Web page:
- That this contributes in to ongoing dialogue with students about their academic literacies – it was described as intensifying such discussions “in quite a good way”.
- It is important to help teachers find ways to work that recognise this diversity of practice are so are more inclusive than a ‘one-size-fits-all’ approach. (For example, how should tutors work with groups in classes where some people have connected digital devices and others don’t?)
- There was discussion about how hard it is to get students to collaborate online – they only do what’s compulsory, not what’s offered, but were able to engage when it was made compulsory. It was suggested that what teachers may need to do differently is not just expect use, but to do more to support this and raise expectations about digital participation.
- Students may face important issues decisions balancing having to pay for printing against how they might want to read.
- There were repeated requests to undertake similar work with staff – to understand the diversity of their practices and the challenges they face.
- Memoranda of Agreement and Memoranda of Understanding ask about resources in other institutions – as we use more digital resources, local institutions’ lack of resources may matter less. (Note: we did discuss the differences there may be between offering resources to students and them being able to use them successfully.)
Repeatedly, I was also asked whether we could explore whether these constraints and expectations identified amongst students were replicated for teaching and support staff. This was seen as a really important issue, for several reasons. Firstly, these issues have ramifications for students (e.g. the resources available in classrooms can limit what we are able to model to students during classes). Secondly, there was concern that decisions about infrastructure and IT provision are being made on the assumption that staff are homogeneous, with similar needs and patterns of work; it would be helpful to have evidence that demonstrates this isn’t the case. Thirdly, there are training and support issues that would be identified by doing this: if we have a better understanding of how staff work, we can work with them in more appropriate ways.
It may be worth discussing with the JISC whether any aspects of this could be taken up under the ‘institutional readiness for change’ work.
Lesley & I were invited to Lancaster to present work relating to the project. In the talk we discussed ideas around technology, practice, agency and materiality, using early data from the project to show how they relate to digital literacies. The slides from the event are available on slideshare, and a recording of the talk will be made available soon.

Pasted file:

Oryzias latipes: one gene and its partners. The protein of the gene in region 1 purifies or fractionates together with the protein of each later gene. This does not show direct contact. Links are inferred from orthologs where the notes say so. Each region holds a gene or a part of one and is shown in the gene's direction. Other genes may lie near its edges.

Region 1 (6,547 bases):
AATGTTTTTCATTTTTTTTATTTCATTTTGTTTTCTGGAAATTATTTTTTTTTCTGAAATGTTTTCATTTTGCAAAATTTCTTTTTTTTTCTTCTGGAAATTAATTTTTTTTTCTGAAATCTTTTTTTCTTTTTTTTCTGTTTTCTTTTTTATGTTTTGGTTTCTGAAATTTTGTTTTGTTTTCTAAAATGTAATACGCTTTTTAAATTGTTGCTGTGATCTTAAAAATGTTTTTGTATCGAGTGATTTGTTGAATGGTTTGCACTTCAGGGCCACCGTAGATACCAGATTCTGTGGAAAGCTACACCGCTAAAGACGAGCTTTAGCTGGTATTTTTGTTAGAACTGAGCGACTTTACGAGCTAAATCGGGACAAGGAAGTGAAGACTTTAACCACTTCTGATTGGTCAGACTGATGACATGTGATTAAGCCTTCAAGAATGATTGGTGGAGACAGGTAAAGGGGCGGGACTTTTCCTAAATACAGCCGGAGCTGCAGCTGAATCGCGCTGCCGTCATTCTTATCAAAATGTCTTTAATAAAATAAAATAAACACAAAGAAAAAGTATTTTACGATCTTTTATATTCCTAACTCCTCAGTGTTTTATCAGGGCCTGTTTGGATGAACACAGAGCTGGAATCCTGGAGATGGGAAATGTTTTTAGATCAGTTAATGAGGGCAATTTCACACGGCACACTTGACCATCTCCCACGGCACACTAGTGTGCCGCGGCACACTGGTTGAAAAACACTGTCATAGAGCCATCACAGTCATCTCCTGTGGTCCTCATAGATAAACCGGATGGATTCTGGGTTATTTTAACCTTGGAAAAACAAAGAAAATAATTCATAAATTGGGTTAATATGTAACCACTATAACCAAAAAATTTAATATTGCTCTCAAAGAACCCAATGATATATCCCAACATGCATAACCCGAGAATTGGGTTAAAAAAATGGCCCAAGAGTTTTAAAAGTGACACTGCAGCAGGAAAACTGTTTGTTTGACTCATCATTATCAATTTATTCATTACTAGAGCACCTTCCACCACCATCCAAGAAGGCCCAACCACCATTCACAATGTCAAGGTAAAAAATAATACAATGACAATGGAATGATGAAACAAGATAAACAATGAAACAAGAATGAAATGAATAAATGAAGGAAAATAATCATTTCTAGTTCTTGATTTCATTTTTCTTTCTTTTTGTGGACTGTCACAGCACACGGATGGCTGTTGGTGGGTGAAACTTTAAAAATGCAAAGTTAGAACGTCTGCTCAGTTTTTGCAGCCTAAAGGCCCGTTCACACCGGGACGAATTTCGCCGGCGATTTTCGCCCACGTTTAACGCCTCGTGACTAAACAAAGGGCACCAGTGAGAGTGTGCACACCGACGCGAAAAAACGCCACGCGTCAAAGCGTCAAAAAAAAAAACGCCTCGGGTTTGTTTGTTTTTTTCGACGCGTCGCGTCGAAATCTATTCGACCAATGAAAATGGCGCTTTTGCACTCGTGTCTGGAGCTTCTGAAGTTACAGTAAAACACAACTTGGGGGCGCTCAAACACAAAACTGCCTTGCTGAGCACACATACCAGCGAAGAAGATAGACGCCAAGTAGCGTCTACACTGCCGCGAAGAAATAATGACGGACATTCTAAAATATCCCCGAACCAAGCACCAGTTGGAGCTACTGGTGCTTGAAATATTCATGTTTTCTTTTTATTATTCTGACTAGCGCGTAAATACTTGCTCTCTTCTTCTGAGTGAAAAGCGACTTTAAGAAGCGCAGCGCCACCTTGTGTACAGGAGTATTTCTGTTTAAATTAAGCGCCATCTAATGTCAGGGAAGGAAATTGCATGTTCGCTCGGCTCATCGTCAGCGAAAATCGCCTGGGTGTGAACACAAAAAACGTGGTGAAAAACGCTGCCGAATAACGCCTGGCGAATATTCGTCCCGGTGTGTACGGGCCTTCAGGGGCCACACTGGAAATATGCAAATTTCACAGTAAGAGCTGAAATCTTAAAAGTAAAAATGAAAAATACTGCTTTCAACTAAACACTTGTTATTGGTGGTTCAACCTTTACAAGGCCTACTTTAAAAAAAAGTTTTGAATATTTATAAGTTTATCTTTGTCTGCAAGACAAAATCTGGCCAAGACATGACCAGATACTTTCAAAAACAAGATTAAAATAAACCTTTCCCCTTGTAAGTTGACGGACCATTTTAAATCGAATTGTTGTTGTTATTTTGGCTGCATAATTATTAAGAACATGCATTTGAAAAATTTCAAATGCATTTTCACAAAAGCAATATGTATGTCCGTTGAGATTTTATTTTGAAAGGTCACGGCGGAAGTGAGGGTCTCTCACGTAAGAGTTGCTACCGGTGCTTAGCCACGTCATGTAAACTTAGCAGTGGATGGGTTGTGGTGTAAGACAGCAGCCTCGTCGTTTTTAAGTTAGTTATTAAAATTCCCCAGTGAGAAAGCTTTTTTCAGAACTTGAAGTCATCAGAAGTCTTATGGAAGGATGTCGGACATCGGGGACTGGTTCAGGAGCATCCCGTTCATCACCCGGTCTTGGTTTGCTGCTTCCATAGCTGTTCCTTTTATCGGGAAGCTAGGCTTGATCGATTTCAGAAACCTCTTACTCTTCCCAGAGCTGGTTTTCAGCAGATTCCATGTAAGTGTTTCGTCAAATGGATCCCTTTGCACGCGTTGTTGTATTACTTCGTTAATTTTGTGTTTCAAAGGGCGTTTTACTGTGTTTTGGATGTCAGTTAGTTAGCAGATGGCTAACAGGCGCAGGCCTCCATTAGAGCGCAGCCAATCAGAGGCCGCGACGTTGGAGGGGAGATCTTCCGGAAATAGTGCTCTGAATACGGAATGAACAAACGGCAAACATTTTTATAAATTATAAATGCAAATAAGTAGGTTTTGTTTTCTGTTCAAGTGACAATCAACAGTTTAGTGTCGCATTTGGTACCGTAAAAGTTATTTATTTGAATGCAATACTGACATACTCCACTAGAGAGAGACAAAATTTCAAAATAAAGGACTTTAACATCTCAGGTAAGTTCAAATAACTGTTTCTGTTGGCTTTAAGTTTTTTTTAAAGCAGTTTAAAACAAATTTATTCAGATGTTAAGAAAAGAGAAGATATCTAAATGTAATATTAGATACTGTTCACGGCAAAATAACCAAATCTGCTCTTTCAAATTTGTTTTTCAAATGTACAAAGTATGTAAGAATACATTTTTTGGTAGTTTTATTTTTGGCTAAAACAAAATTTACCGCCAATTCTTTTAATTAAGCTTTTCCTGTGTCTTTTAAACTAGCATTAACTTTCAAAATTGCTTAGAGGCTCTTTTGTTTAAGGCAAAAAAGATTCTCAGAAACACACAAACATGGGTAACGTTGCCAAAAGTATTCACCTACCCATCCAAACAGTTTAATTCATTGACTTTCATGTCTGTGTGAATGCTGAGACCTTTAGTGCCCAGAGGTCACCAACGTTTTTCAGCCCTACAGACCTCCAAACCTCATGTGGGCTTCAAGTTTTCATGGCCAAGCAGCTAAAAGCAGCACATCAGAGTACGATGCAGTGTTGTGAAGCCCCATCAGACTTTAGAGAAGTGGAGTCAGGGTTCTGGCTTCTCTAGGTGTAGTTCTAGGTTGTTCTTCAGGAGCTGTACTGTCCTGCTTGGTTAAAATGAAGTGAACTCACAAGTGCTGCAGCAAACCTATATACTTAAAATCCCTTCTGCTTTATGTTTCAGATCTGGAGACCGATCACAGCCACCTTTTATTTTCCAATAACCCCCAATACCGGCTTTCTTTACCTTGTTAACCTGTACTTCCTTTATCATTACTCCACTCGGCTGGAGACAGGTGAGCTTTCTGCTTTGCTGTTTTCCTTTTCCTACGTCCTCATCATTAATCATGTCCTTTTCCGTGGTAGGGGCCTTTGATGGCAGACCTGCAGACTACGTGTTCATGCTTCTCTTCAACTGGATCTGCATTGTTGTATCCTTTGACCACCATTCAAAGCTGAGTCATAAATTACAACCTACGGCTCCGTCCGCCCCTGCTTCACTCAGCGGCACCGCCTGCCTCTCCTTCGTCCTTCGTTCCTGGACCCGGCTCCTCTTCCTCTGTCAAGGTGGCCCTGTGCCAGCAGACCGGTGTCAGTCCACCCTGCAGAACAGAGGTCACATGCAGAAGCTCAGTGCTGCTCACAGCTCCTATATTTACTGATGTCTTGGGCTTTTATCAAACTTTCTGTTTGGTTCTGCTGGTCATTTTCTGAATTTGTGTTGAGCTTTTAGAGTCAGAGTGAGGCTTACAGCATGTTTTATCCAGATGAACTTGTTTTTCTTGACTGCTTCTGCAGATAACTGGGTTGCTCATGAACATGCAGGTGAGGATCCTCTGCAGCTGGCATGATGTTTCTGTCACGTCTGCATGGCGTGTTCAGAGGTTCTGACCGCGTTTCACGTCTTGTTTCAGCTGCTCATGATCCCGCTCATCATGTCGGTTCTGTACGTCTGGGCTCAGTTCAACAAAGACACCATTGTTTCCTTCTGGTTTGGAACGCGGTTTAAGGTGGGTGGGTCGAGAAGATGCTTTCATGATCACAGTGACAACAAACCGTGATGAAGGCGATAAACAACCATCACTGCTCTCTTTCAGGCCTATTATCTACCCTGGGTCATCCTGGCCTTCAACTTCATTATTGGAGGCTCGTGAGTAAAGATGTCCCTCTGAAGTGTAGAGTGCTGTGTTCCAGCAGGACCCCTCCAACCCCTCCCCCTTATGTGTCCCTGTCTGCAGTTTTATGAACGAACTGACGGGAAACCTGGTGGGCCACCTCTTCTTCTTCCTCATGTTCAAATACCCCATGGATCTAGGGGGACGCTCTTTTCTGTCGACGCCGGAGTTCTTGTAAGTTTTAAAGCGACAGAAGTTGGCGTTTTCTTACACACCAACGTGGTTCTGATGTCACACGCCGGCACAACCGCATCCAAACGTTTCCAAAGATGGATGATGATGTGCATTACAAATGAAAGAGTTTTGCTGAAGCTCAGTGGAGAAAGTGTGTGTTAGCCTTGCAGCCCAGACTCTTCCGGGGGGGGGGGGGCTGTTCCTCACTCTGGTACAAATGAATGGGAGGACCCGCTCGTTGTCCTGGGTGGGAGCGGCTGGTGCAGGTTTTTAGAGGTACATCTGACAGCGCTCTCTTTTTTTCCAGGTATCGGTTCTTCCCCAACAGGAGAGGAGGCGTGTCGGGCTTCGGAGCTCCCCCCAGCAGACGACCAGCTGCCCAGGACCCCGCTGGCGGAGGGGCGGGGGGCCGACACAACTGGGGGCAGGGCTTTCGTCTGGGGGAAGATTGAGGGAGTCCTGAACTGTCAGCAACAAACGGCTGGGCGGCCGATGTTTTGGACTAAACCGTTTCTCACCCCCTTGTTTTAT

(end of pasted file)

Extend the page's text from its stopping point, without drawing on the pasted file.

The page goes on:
Today, I’m at a meeting of the Heads of e-Learning Forum, and “digital literacy” is on the agenda. Several of the projects that JISC has funded are presenting what’s called ‘lightning strike’ talks: a 10-minute introduction to what they’re up to. I’m going to try and provide a broad overview of our project, a quick summary of the background work we’re undertaking, and mention some of the theory that’s shaping this work. The slides are available here. It’ll be interesting to hear how the other projects who are presenting are doing.
The day included a very enjoyable talk by Gwen van der Velden, looking at engagement and consumerism in the context of recent policy developments. Here she is fostering engagement with her ideas by awarding Mars bars to people who could recognise policy makers:
…and here she is bribing Paul Bailey (here representing JISC) to pay attention with chocolate:
Who says behaviourism is outdated…
Maria Papaefthimiou gave an update on the “Digitally Ready” project at Reading.
Matt Newcombe told us about the CASCADE project at Exeter (even if the meaning of the acronym remained a little opaque).
…and Clive Young updating us on the “Digital Department” work at UCL.
In case you’re wondering, the odd “over-the-shoulder” gazes are because there are screens on two sides of the room, with an elliptical table in the middle. That in itself is interesting; it makes doing a talk really hard, because if you stand up so you’re visible, you’re always behind someone. All images were grabbed with my iPod touch, partly as a way of seeing how our data collection during the project might work out. Turns out photos of screens in a dark room are rubbish.